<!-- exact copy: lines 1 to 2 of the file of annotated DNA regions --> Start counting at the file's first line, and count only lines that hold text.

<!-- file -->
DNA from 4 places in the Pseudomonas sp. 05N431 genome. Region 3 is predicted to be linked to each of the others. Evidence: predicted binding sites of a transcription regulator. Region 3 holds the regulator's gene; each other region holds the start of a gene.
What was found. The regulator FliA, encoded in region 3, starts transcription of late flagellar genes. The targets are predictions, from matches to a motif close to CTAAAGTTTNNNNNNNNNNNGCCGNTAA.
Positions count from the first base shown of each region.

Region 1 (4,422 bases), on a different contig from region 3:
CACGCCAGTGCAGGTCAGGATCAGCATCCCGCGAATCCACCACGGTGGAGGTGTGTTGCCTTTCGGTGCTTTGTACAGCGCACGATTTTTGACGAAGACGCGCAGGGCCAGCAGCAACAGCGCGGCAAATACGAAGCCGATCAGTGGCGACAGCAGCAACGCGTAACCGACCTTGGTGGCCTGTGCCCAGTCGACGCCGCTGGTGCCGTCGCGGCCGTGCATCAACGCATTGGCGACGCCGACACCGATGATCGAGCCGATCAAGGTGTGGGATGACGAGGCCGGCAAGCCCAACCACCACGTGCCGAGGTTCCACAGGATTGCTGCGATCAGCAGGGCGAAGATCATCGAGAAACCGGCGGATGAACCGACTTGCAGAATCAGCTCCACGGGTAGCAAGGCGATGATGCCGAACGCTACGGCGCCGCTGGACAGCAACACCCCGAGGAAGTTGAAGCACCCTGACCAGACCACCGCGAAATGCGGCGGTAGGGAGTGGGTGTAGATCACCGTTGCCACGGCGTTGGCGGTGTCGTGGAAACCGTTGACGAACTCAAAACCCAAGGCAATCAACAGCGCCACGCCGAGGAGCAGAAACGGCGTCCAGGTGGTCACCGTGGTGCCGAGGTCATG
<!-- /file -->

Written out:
DNA from 4 places in the Pseudomonas sp. 05N431 genome. Region 3 is predicted to be linked to each of the others. Evidence: predicted binding sites of a transcription regulator. Region 3 holds the regulator's gene; each other region holds the start of a gene.
What was found. The regulator FliA, encoded in region 3, starts transcription of late flagellar genes. The targets are predictions, from matches to a motif close to CTAAAGTTTNNNNNNNNNNNGCCGNTAA.